Housing / What tips do you have for buying a home? Advice you wish you knew before you bought yours?
Nov 05, 2020
What tips do you have for buying a home? Advice you wish you knew before you bought yours?
We're actively in the market for a home. Very excited about that. We're not in a rush and would greatly appreciate any advice you can share on how to be smart throughout the process. One thing my aunt has been telling me is not to rush into it. Thx!
Replies (19)
Nov 05, 2020
Hire your own home inspector to get an inspection done. Don't rely on the seller's inspection resources or reports alone. We spent $500 hiring our own inspector who recommended a bunch of things that weren't in the seller's inspection report. There were 2 crawl spaces that had to be redone ($3K+) and the fireplace wasn't working ($500-$1000) that the seller ended up getting fixed, so the $500 to hire our own inspection was well worth it.
Nov 09, 2020
Know the difference between fixed and adjustable rate mortgages. With rates so low my recommendation is to lock-in with a fixed rate. With a 15 year fixed rate, you'll pay half the interest of a 30 year rate, but your monthly bill will be higher. In order to decide this, think about how long you plan to stay in the home and how quickly you think you can sell when the time comes.
Nov 13, 2020
Keep any statements that itemize your closing costs because they may be deductible. That assumes you'll have more than $12.4 K (single) or $24.8K (married) in deductions. If you don't, make it easy and go with the standard deduction.

I'll add that location matters. On this think about the things that are must haves versus nice to haves. Don't settle and don't feel pressured into it by anyone either.
Jan 22, 2021
Don't feel bad stepping on people's toes whether it's your agent, mortgage broker, attorney, whoever is involved in the process. This is about your home and buying probably the biggest expense in your life. So don't just go with the flow because you don't want to upset anyone. Be aggressive when you need to be. By aggressive I mean assertive, not difficult. These are two very different things.
Jan 29, 2021
I had a bad experience with several realtors and have a hard time trusting them. If you are working with a realtor, find one you trust and who takes the time to learn about your needs / wants not what they need / want.
Feb 01, 2021
Your aunt is right to not rush into it because buying a home is like a marriage. Trust your instincts not your emotions. Are you still looking?
Feb 02, 2021
@Theresa716 Yes I am, thanks for asking. Remote work has thrown a wrench into some of my plans, so I will definitely not be rushing into this.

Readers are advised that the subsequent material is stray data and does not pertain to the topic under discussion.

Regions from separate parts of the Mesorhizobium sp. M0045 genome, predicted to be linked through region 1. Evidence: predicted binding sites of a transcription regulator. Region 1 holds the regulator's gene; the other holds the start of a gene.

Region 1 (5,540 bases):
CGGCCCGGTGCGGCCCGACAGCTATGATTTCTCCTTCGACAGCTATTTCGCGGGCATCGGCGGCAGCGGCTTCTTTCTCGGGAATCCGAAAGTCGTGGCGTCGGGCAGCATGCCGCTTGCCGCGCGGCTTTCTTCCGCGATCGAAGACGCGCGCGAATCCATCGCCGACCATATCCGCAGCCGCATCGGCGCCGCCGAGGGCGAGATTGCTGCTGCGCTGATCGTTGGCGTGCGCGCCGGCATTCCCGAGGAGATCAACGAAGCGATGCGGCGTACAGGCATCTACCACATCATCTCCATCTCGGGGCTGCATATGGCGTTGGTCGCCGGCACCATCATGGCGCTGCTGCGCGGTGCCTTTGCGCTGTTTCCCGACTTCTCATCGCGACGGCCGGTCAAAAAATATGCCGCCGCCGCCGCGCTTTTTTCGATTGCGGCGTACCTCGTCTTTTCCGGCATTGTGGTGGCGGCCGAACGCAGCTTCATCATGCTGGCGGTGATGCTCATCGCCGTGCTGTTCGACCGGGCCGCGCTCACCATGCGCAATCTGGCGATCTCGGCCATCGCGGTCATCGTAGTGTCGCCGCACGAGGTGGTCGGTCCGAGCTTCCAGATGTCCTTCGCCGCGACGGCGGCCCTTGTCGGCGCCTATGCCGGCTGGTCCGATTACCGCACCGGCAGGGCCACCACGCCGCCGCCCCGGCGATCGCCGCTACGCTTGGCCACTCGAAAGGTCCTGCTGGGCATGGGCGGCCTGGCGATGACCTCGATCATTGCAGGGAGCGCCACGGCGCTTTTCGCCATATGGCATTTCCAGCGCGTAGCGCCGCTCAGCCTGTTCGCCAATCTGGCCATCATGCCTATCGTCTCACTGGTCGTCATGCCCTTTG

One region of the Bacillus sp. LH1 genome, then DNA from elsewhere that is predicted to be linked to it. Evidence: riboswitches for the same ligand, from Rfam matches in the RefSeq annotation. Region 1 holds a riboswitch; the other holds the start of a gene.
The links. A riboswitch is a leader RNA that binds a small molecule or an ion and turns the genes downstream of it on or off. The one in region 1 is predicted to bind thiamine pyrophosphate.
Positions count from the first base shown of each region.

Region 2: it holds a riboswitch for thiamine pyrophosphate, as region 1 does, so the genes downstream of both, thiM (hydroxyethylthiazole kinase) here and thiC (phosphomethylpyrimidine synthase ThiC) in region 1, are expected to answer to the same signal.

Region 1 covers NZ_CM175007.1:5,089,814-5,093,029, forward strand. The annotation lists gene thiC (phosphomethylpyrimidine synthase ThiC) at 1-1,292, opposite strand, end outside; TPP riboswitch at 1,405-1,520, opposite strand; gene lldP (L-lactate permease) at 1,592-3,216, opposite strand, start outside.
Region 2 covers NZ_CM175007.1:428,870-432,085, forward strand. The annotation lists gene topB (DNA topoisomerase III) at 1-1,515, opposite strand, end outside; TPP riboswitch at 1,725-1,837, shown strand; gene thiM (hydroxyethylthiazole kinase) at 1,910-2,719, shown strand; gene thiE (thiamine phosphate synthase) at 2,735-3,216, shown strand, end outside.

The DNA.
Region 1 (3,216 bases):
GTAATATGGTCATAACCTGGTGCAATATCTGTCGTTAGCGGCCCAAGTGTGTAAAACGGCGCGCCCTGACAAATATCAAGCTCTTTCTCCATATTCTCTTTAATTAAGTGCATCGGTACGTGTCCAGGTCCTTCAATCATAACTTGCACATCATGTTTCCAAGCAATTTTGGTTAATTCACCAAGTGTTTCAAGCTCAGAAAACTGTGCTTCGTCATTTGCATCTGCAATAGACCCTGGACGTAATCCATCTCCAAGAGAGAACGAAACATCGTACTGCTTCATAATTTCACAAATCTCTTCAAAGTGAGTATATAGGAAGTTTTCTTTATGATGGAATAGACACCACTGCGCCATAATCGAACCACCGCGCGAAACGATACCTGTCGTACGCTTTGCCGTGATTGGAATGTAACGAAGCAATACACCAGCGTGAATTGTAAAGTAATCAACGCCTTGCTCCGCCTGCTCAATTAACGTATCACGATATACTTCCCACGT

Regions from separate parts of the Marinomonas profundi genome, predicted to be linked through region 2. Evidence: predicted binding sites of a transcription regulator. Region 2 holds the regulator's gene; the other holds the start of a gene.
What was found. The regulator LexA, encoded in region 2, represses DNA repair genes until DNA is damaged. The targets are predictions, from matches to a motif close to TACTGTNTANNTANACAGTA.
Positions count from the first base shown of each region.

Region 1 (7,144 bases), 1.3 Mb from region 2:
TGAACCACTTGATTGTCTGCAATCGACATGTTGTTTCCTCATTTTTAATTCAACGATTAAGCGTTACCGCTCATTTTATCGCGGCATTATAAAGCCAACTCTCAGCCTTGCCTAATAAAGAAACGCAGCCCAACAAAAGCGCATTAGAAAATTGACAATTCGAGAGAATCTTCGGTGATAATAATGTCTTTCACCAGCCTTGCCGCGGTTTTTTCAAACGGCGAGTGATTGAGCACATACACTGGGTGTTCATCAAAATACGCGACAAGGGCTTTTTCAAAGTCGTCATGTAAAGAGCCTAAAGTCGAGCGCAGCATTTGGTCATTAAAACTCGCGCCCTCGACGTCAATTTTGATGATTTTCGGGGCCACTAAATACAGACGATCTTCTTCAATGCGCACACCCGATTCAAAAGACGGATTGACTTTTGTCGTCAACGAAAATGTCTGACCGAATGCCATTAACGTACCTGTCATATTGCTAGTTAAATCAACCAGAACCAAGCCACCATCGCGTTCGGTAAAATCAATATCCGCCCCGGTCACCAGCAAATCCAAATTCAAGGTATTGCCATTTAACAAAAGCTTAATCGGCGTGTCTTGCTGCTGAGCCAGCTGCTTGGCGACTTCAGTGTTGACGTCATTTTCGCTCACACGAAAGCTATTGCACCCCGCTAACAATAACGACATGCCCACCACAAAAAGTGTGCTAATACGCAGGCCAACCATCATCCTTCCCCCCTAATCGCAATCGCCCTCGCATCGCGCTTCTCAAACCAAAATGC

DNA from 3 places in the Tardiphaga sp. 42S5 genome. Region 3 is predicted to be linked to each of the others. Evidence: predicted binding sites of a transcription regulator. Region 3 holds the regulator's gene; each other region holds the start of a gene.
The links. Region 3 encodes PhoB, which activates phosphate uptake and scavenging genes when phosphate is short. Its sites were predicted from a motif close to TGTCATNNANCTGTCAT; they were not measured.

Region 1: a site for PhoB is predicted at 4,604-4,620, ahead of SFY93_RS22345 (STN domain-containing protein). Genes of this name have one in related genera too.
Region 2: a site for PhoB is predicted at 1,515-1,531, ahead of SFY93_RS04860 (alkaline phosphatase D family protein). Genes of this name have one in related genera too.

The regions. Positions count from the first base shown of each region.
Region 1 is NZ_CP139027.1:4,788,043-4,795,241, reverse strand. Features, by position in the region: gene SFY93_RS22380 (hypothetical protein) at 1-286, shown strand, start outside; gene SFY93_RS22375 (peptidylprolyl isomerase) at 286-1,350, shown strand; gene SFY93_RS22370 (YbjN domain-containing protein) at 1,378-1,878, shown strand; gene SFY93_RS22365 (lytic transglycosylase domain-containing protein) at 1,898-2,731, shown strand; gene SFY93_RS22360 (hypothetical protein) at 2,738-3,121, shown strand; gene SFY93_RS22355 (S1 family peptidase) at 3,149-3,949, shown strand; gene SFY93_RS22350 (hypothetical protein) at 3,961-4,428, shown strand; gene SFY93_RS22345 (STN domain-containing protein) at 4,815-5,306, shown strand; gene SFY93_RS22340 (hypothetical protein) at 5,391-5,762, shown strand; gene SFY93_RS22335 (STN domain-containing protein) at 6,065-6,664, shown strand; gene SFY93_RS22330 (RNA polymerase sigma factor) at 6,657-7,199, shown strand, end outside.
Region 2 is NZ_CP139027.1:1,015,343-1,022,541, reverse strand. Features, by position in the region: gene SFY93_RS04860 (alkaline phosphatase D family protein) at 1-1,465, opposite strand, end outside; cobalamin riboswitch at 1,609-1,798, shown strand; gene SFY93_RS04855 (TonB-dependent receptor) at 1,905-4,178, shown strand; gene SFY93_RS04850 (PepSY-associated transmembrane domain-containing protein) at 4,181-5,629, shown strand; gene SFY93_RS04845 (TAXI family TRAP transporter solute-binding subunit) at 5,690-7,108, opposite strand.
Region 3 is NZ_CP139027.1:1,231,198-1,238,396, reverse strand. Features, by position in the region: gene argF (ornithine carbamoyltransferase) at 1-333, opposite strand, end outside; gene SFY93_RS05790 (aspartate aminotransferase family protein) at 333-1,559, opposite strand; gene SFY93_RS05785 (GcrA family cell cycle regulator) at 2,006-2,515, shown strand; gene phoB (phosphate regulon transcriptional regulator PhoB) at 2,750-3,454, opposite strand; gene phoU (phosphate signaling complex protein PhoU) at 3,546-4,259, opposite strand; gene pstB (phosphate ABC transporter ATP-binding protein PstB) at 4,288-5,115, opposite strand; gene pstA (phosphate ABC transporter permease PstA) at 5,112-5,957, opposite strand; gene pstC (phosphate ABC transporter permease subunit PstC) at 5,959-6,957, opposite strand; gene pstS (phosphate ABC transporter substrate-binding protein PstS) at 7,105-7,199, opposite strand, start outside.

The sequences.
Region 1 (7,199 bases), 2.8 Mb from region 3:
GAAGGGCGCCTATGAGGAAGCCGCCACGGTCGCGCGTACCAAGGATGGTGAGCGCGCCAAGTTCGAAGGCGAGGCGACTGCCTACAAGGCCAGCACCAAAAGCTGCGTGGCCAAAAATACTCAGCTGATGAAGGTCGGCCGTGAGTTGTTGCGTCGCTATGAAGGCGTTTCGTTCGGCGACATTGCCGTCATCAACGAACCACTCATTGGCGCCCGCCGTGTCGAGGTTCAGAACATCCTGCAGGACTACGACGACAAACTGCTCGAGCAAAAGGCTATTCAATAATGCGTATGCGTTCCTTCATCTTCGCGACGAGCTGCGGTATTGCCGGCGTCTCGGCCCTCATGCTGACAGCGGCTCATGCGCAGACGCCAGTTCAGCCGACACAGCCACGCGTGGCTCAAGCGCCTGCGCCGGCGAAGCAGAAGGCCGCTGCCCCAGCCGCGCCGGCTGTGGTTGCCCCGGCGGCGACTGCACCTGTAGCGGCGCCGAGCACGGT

Nov 07, 2020
Great comments, keep them coming!
Nov 06, 2020
If you're looking for a fixer-upper because you've seen some of the great HGTV shows that miraculously within an hour or less turn a crappy home into a masterpiece, don't be fooled. If you are looking for a cheap deal, think again, unless you like renovations and the challenges that come with it. We had such a hard time getting contractors, keeping them, picking out stuff, and all the craziness that comes with renovations. I wasn't prepared for it and didn't realize how hard it is. And we were always behind schedule. If you're thinking about going down the renovation route, be prepared for it. Hindsight...I wouldn't do it again.
Nov 05, 2020
Following this one as I'm in a similar situation. The Coach on Finny mentioned in my post that closing costs are between 2 - 5% of the mortgage. Costs of adding up! I live in FL and the home insurance and property taxes are really really high (maybe something to do with hurricanes?)
Nov 05, 2020
Don't forget to budget in property taxes and insurance-those are almost as much as my actual mortgage. Those two expenses can vary greatly depending on which state you're in too.
Jan 02, 2021
Don’t think of your home as an investment... it’s a commodity so buy what you actually need versus justifying overspending because you will get your money back plus profit. The housing market can be really fickle.
Jan 09, 2021
@Sharon509 Couldn't agree with you more. If one views a home purchase as an investment they not only overpay for the home itself, but also all the expenses that come along with a higher price such as home insurance, property tax, mortgage etc.
Nov 18, 2020
We wished we looked at the purchase from an investment perspective. We didn't at all, and later we wondered why we didn't consider resale value at all when we purchased. I wouldn't focus only on this, but having it in your mind as a factor could influence your choice. You may wish to live in your home forever but most don't.
Jan 26, 2021
Don't mess with your credit or apply for new cards while you're in the process or thinking of starting the process. Learned the hard way when we applied for a new credit card with perks and 0% apr to buy some furniture. Kinda screwed with our mortgage rate.
Nov 05, 2020
Put at least 20% down. By doing so, you avoid paying private mortgage insurance (PMI). This protects the lender if you ever can't pay your loan, and they charge about 0.5 - 1% of your mortgage amount every year. Also, your mortgage payment, including taxes and insurance, shouldn't be more than 28% of your pre-tax income.
Mar 18, 2021
@Brad958 That's a good lesson learned for sure.
Nov 06, 2020
@Jess225, aside from 20% down, also have 3-6 month of emergency savings. We didn't have the additional savings and it hurt us bad. We're lucky we built a bit of equity quickly, but man, not doing that again.
You may find this lesson relevant and helpful.
Click on it below and a new tab will open and take you directly to the lesson.
Home Buying Basics
6 min
Nov 04, 2022
@Gorge144, don't try to time your purchase only to make money on it. Meaning don't buy it only because you think it's a good investment. Buy when you are ready and need it.